Q: With regard to the Issue of "dogs of war " operating on the Continent - did the Zimbabwe government not do us a favour by exposing these mercenaries?

A: SA has legislation in place to deal with these mercenaries and will act to ensure that these people to not undermine the AU and South Africa's efforts in securing peace and stability across the Continent.

Q: Thousands of people have lost their lives in the DRC and that is inextricably linked to fighting for power over resources. South African mining houses have been implicated in a 2002 UN report. What has the South African government done to act on this? Across African companies like Anglo American and De Beers are exploiting mineral wealth in countries - what are we doing?

A: This is more specifically an issue for the Minister of Minerals and Energy and I will refer it to that Ministry. But let me comment on the findings of the UN report. We looked at the report, but no companies were specified and while we requested the UN to provide us of those details to consider prosecuting these alleged violators, that was never received. We are working very closely with the DRC and we have South African troops as part of UN peace-keeping efforts.

Q: What value is there in having former Pres. Aristide in South Africa, what can he do to contribute to peace from South Africa? Why did we take him in?

A: South Africa responded to Caricom's request to the African Union and we agreed to receive him in South Africa. He was elected by the people and was unconstitutionally removed. Haiti has been a country of struggle under US and French involvement and had to defeat French and Spanish dictators. It is clear that the situation in Haiti will not be solved while the leader of its biggest party, President Aristide in exile. If anyone wants to solve the problems of Haiti, they can't solve them by oppression. Some people are in jail and cannot do anything behind bars. They are struggling. There was a time when it was believed that apartheid would never go away - South Africans continued the struggle until they were free. The same will happen in Haiti - they will struggle until they are free. The struggle will have to continue until free political movement has been secured in Haiti. President Aristide has called for free and fair elections from South Africa. The United Nations is working hard to ensure some stability in preparation for elections. We will continue to work with the UN on this.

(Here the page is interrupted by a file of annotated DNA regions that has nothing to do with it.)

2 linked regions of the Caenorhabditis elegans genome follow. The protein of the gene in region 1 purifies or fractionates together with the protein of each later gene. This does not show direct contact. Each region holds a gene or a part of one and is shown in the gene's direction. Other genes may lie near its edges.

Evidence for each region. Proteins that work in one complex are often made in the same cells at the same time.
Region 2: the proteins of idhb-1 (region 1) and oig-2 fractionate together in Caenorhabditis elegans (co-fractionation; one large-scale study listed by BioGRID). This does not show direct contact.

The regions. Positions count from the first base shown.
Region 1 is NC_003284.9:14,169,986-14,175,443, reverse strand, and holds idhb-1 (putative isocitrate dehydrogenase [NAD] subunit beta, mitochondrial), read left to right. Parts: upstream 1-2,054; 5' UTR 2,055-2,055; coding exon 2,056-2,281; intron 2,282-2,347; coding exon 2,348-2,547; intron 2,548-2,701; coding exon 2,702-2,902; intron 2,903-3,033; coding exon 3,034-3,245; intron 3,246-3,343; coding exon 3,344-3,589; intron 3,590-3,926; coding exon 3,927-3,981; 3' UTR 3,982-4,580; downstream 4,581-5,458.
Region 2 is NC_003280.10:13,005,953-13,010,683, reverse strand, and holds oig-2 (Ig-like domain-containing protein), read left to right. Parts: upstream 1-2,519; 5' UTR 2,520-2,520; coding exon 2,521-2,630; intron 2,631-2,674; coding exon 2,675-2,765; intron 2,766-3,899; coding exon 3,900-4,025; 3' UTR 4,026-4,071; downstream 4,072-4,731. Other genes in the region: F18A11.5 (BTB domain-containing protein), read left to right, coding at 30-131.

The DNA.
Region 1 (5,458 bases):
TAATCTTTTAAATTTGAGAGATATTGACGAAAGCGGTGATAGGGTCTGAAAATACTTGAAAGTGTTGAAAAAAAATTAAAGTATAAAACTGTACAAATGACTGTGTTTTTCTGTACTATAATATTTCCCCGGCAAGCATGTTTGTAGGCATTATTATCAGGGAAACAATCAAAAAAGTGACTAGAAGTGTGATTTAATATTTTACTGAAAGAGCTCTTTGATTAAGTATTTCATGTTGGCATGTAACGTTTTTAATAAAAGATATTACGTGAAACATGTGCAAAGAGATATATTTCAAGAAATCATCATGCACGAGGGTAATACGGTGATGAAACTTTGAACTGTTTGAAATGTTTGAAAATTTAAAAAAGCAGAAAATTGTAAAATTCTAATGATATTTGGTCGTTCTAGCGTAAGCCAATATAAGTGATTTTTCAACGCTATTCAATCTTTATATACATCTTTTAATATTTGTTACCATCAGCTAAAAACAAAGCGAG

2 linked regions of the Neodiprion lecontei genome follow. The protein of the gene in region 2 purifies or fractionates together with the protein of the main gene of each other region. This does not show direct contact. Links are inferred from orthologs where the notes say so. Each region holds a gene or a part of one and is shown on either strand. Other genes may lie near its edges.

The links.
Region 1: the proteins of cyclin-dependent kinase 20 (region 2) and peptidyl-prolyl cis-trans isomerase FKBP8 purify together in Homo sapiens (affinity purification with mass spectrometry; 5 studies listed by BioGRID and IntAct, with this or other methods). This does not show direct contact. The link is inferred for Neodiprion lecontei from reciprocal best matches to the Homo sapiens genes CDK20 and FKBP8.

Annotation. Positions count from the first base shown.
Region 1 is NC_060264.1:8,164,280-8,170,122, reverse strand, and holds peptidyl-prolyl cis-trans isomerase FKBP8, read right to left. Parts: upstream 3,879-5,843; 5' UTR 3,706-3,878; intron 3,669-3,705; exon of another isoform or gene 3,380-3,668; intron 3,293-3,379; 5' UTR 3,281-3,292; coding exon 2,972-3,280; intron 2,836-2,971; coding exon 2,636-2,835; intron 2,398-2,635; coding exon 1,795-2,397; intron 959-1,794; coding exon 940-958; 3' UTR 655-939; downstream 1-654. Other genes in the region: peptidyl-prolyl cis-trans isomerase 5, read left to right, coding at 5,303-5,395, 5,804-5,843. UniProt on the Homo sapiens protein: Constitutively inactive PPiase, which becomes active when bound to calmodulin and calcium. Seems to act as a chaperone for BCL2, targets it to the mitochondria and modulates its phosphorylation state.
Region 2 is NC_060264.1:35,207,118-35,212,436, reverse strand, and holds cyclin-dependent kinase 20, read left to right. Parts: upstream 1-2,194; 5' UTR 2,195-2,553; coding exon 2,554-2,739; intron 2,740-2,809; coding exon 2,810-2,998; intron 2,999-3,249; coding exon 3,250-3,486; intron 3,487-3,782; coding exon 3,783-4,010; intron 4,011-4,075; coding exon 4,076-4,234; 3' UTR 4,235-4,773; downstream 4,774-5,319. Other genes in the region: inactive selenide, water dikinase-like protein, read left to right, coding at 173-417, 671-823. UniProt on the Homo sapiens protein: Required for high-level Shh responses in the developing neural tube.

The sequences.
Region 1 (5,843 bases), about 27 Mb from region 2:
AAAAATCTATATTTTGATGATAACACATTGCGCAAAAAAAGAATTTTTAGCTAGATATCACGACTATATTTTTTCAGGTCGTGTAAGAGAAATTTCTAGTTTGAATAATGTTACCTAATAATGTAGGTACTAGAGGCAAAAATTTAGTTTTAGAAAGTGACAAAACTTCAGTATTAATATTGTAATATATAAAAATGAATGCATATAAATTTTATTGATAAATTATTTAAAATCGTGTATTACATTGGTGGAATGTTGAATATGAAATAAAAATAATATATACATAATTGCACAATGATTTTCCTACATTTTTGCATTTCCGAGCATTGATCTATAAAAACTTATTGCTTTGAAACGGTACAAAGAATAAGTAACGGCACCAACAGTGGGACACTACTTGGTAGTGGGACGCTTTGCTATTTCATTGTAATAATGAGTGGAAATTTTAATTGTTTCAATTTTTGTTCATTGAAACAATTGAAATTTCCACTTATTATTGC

Q: Will former Deputy Pres. Zuma have a fair trial and what can be done to ensure this?

A: It is part of our foreign policy that everyone must have a free & fair trail - whoever and wherever they are in the world and in our country and that is crucial. The Deputy President of the ANC also has the right to a free and fair trial.

Q: Are we able practically to implement scientific agreements as finalised with countries across the world?

A: Agreements in the field of Science & Technology are a priority, some are working very well and some are not. The President wanted science and technology to develop in South Africa that is why it was decided to separate the Science & Technology from Arts &Culture portfolio, to demonstrate the focus on this sector.

Q: What are we doing to address the causes of terrorism and to deal with the problems of terrorist activities?